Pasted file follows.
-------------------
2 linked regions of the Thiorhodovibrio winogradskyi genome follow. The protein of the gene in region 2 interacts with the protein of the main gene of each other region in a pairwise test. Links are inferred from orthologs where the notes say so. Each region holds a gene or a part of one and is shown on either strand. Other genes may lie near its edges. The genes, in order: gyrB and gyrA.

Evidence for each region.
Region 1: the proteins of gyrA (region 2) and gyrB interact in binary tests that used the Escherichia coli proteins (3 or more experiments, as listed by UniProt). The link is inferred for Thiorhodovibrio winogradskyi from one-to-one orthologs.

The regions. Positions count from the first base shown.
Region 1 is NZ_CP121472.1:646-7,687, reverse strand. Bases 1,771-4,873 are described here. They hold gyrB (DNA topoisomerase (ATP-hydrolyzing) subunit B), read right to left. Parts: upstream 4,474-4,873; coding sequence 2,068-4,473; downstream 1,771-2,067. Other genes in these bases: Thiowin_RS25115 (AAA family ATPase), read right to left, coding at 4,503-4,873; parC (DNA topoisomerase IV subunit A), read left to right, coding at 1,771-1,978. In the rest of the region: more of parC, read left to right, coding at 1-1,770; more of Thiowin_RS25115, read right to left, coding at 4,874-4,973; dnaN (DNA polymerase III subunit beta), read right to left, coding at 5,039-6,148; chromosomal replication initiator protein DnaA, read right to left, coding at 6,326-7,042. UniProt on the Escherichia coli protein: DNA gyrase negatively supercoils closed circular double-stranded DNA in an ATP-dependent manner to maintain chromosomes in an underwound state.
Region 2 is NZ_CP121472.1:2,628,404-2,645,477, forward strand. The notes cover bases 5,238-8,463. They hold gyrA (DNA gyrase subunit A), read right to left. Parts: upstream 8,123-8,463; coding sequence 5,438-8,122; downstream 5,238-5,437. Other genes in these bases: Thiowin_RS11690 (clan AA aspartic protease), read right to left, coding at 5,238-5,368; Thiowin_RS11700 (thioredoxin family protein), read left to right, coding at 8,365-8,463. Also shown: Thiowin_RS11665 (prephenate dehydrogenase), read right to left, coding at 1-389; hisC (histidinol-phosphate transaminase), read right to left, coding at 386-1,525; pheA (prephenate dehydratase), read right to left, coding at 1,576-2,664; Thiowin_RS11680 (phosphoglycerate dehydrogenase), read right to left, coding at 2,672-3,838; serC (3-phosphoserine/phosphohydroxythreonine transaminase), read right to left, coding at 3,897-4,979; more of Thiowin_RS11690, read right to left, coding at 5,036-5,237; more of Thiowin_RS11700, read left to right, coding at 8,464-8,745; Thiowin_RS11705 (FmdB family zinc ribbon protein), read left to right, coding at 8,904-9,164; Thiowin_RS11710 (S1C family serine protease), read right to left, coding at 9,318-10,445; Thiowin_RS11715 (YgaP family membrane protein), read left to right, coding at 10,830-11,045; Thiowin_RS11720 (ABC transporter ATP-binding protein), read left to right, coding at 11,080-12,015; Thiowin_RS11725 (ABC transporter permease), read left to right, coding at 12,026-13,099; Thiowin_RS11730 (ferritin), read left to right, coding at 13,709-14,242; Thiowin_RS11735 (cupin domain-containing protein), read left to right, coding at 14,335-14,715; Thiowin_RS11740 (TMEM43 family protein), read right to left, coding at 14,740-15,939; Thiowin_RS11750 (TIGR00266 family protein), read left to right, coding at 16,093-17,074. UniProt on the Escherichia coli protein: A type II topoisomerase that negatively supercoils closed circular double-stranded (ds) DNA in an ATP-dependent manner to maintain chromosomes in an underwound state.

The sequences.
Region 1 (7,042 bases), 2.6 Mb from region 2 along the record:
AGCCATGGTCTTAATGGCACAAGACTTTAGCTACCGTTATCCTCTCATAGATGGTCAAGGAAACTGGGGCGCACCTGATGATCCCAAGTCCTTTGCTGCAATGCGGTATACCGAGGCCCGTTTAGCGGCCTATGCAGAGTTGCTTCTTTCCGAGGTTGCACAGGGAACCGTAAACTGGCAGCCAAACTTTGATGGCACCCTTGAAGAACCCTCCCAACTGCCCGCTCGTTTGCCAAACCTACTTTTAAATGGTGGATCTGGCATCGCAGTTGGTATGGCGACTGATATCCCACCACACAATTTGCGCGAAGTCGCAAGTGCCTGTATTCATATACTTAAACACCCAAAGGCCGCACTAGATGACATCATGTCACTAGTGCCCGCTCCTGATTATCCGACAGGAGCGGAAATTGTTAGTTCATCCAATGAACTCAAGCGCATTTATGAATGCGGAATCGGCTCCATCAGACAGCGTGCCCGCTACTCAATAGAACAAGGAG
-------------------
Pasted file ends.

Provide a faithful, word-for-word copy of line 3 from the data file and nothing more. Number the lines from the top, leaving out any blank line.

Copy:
Region 1: the proteins of gyrA (region 2) and gyrB interact in binary tests that used the Escherichia coli proteins (3 or more experiments, as listed by UniProt). The link is inferred for Thiorhodovibrio winogradskyi from one-to-one orthologs.